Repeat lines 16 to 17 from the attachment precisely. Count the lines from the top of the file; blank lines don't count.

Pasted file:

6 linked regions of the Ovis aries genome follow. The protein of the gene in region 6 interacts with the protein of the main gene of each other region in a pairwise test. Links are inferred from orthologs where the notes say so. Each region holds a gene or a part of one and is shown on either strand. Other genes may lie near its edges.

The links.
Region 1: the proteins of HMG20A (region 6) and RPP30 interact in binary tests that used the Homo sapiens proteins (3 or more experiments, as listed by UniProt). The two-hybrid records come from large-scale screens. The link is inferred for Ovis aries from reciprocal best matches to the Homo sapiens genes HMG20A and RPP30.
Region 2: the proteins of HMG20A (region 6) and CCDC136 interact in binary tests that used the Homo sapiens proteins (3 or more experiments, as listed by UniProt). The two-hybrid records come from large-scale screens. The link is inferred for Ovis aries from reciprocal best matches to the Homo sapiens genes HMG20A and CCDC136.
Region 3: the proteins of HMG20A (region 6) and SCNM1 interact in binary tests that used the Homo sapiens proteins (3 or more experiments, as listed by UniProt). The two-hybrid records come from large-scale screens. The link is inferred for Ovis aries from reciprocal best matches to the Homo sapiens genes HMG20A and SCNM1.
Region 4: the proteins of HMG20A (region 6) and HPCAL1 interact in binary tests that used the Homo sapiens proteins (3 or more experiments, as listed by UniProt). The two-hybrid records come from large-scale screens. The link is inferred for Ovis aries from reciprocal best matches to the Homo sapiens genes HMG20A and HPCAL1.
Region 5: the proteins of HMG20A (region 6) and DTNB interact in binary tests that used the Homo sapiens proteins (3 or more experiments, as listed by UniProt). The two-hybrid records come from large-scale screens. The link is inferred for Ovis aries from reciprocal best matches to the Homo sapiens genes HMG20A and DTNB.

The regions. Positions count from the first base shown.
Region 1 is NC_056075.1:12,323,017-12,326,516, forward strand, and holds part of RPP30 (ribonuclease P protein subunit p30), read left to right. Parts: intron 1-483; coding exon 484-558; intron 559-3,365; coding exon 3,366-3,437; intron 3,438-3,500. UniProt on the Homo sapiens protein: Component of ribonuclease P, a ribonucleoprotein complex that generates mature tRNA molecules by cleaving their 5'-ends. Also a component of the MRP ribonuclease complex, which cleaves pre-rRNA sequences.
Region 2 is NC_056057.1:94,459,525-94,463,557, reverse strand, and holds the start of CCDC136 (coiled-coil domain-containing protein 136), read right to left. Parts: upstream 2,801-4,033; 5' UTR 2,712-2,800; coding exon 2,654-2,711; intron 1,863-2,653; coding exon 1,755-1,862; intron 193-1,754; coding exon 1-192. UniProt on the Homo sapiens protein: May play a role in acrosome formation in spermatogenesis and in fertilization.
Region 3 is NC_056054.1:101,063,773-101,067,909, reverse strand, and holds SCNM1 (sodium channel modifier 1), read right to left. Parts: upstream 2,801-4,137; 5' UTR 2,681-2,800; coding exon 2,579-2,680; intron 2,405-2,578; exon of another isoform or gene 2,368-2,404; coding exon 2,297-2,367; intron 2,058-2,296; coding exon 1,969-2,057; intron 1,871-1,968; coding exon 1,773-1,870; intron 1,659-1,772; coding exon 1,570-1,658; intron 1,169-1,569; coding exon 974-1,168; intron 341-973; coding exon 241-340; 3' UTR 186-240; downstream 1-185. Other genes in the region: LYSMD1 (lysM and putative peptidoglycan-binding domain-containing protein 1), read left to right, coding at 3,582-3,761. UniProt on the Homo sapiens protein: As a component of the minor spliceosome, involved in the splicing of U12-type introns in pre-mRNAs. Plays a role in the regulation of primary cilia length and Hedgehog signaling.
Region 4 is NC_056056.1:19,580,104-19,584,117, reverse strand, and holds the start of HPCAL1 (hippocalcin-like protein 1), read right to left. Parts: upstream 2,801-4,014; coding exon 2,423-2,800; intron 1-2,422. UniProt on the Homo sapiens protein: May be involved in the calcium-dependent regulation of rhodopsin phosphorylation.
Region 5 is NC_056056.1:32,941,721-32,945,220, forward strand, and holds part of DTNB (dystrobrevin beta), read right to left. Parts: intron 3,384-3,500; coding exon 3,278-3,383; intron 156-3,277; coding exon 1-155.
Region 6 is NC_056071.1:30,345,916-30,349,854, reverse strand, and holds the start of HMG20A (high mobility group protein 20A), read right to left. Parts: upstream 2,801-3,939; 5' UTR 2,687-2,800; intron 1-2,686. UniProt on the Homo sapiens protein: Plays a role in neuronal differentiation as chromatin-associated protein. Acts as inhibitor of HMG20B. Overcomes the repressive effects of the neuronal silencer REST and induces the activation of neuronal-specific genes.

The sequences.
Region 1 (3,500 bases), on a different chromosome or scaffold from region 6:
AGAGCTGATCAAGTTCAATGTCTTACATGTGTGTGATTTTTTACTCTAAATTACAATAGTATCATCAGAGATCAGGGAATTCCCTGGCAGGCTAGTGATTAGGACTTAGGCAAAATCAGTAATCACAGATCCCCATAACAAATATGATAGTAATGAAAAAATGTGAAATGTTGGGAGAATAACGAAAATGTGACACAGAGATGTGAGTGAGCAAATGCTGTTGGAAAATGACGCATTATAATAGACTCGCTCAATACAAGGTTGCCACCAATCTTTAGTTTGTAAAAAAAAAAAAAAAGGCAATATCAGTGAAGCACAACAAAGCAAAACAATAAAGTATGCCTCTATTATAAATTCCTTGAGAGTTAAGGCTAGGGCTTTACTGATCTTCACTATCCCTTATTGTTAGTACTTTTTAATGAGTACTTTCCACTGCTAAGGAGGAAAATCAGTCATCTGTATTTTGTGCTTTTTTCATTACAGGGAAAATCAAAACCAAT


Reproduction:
Region 1 (3,500 bases), on a different chromosome or scaffold from region 6:
AGAGCTGATCAAGTTCAATGTCTTACATGTGTGTGATTTTTTACTCTAAATTACAATAGTATCATCAGAGATCAGGGAATTCCCTGGCAGGCTAGTGATTAGGACTTAGGCAAAATCAGTAATCACAGATCCCCATAACAAATATGATAGTAATGAAAAAATGTGAAATGTTGGGAGAATAACGAAAATGTGACACAGAGATGTGAGTGAGCAAATGCTGTTGGAAAATGACGCATTATAATAGACTCGCTCAATACAAGGTTGCCACCAATCTTTAGTTTGTAAAAAAAAAAAAAAAGGCAATATCAGTGAAGCACAACAAAGCAAAACAATAAAGTATGCCTCTATTATAAATTCCTTGAGAGTTAAGGCTAGGGCTTTACTGATCTTCACTATCCCTTATTGTTAGTACTTTTTAATGAGTACTTTCCACTGCTAAGGAGGAAAATCAGTCATCTGTATTTTGTGCTTTTTTCATTACAGGGAAAATCAAAACCAAT